The prologue of the novel, from the point of view of the shooter, was published as a story in Sundog Lit back in 2014. While the rest of the novel is told through Anna's perspective, the story provides a good sense of the book's tone and style. McAllister gets deep into characters' heads, carefully dissects human and societal foibles, and wields a very dark sense of humor. The book is full of sentences and passages that are depressingly insightful. There's not a ton of plot after the first rush of events, and I wasn't sure what to make of Anna's more surreal ramblings, but there's plenty in this novel to like in the most uncomfortable way.

PACHINKO by Min Jin Lee: In 1932, Sunja helps her widowed mother run a boardinghouse in Japanese-occupied Korea. She becomes swept up in a romance with a wealthy businessman who splits his time between Korea and Japan, but their love story doesn't get a happy ending. While Sunja ends up moving to Japan, it's under very different circumstances than she imagined. Life there is hard for Koreans, who face restrictive laws and harsh discrimination. As the decades pass, Sunja and the subsequent generations of her family are knocked around by history, sometimes attaining joy and success, more often experiencing great tragedy.

Every character in this novel comes to life, even the ones who only show up briefly, and those who remain develop realistically over the years. The story spans most of the twentieth century, and Lee strikes a good balance between moving concisely through history and lingering in scenes that reveal the characters and their present circumstances. Toward the end, however, I found the plot progressing too quickly, which reduced the emotional impact of events. The later part of the book didn't engage me as much in general, and I grew frustrated by some implausibly didactic sections of dialogue and repetition of facts the reader already knew. Still, I enjoyed my time with this family and appreciated the view inside a community I knew nothing about.

A RUIN OF SHADOWS by L.D. Lewis: General Daynja Édo is renowned for her decades of ruthless service to the Boorhian Empire. She's a clever military strategist, a dedicated mentor to her team of assassins, and a figure of legend and mystery. And she's tired of it all. When she receives an order she can't accept, Daynja is ready to rebel, even if it means destroying her entire life.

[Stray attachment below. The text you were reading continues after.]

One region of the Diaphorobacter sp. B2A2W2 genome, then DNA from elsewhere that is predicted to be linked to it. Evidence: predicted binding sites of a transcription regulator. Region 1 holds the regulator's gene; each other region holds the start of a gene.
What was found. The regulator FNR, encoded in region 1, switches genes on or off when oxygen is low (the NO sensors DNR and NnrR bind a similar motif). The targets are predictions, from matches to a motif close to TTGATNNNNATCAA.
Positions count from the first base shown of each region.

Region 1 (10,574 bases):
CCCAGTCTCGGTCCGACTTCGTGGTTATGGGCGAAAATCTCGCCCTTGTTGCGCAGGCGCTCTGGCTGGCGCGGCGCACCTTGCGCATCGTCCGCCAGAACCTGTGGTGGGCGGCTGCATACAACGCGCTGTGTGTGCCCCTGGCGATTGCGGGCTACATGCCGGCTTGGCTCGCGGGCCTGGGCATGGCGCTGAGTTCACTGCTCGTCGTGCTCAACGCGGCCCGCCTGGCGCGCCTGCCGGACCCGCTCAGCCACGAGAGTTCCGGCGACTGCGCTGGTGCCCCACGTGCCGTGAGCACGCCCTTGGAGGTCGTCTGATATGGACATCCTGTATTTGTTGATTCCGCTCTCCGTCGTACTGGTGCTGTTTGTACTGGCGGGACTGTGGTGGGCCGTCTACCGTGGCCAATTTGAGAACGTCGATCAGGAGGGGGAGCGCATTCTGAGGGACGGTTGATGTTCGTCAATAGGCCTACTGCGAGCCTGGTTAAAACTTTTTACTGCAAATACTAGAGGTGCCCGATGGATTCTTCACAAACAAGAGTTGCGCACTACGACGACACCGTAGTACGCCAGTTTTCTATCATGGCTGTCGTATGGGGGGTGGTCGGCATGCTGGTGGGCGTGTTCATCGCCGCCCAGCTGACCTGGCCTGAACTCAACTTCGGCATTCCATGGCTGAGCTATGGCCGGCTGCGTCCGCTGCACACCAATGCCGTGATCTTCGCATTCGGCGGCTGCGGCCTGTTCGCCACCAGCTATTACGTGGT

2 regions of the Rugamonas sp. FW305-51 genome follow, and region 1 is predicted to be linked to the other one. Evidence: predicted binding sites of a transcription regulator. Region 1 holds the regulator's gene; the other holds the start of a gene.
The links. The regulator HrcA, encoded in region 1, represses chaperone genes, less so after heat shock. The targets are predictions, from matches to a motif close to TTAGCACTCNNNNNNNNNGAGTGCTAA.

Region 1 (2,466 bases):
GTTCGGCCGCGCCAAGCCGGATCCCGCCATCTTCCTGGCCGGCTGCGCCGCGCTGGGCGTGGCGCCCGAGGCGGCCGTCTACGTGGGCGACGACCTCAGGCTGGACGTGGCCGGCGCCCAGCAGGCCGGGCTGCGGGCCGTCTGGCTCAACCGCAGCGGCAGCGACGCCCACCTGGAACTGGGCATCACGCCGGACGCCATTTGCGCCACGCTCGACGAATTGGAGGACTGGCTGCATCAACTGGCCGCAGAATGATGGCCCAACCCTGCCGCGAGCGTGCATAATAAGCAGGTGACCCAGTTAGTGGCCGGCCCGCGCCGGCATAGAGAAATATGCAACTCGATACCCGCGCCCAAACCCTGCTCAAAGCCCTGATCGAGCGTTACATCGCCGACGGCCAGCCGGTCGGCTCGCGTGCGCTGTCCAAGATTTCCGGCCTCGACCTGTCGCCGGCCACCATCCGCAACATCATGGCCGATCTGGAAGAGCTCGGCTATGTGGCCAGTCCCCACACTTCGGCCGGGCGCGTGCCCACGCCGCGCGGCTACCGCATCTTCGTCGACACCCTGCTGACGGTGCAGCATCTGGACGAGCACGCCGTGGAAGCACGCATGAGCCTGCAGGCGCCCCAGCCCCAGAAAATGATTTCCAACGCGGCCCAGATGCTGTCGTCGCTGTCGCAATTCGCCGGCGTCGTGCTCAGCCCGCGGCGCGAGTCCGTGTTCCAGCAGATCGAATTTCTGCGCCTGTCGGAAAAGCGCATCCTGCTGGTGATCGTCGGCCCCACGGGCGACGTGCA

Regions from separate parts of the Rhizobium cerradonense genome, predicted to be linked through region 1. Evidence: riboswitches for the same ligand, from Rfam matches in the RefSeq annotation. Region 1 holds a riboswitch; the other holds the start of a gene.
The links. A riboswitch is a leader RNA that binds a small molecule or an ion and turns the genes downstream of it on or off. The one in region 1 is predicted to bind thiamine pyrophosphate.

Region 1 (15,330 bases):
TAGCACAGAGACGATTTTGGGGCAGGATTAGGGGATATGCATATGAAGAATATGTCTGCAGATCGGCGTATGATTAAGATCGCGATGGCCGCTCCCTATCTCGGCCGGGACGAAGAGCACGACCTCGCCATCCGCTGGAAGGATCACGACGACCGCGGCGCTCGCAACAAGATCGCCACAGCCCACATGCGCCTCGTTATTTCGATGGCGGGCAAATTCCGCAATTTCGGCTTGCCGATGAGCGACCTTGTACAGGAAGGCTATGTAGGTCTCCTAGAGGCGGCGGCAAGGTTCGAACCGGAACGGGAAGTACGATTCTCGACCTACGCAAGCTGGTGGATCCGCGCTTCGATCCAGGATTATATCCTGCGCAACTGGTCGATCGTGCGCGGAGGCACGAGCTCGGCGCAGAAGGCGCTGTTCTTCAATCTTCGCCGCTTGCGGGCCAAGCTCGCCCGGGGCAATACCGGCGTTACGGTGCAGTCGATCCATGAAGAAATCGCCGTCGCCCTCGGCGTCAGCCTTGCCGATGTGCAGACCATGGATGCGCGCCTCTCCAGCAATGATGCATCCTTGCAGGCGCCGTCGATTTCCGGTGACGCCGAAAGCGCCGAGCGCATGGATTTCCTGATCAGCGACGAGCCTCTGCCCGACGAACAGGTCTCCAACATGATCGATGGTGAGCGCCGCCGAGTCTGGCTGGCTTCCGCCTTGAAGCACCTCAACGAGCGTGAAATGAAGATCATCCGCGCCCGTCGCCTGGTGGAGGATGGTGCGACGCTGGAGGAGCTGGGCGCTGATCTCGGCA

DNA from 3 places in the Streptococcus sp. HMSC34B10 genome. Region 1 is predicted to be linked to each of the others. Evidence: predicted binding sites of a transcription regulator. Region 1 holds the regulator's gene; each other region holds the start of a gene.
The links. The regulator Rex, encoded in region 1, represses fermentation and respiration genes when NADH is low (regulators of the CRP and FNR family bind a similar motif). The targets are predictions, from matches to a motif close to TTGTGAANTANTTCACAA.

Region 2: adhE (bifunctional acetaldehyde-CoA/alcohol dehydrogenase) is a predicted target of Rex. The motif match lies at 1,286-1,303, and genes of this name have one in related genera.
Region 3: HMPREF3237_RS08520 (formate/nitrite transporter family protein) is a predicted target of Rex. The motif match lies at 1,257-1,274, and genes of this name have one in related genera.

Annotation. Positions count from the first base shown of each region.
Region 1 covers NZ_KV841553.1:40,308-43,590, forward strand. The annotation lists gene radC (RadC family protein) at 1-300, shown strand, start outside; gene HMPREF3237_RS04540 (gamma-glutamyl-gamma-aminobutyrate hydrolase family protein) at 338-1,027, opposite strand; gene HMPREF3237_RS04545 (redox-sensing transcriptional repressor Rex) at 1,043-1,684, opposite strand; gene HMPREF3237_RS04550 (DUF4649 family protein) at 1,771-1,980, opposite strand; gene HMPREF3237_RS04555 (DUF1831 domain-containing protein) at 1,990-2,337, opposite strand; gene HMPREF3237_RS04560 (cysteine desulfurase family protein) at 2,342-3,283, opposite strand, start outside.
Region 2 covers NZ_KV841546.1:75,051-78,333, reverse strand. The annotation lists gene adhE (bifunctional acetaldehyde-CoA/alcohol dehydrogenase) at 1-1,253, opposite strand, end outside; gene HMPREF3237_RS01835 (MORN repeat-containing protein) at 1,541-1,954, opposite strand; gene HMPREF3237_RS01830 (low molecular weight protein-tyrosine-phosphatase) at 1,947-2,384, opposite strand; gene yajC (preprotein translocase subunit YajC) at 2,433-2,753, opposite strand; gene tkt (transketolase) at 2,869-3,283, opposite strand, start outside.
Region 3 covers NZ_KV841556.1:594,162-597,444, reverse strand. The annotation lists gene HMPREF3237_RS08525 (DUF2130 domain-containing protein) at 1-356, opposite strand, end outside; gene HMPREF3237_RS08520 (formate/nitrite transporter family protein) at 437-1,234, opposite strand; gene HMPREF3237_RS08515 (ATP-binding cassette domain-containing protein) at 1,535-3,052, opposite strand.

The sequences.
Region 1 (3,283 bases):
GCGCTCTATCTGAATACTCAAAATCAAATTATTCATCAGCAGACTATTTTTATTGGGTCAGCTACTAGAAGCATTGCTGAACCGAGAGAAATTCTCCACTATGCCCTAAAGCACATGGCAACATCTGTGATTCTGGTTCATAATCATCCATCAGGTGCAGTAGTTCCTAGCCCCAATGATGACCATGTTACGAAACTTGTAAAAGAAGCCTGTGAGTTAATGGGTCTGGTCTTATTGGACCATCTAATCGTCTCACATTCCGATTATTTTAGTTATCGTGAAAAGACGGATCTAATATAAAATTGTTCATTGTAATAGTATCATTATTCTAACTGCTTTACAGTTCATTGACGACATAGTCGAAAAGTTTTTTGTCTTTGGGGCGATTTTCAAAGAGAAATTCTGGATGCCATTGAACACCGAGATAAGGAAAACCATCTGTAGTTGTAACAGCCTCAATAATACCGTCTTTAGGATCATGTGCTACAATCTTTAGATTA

This is a novella, which for me was the main flaw of the book, because I didn't get enough story to feel satisfied. Daynja is a fascinating, complicated character who I hope will get a novel soon. Lewis writes wonderfully, pulling off sentences jam-packed with worldbuilding, voice, and humor: "They put in at a transit station about a mile from Citadela's gates, and in an exchange that was never not bizarre, traded the driftcar for ceremonial black rhinos." She also accomplishes the difficult task of writing action scenes that can be clearly pictured. I'll be looking out for more of her work.

Good Stuff Out There:

→ At The Millions, John Tuttle surveys The Literature of Mars: "It was really not until the '90s when quality literature about Mars and Martians became popular again [after the 1950s and '60s]. This is because it was in the 1990s that high-tech probes like Mars Global Surveyor, Pathfinder, and Sojourner landed on the planet, giving us new, more detailed imagery of the Martian surface. The Mars Society was also founded in the late 1990s. In this decade, astronomer and astrobiologist Carl Sagan said, 'Because of the historic romance of the general public with Mars (consider even today the associations of the word "martian"), the exploration of Mars has a public resonance and support that probably no other goal of the space program can claim.'" See also the Encyclopedia of Science Fiction entry on Mars that Nell Zink points to in the comments.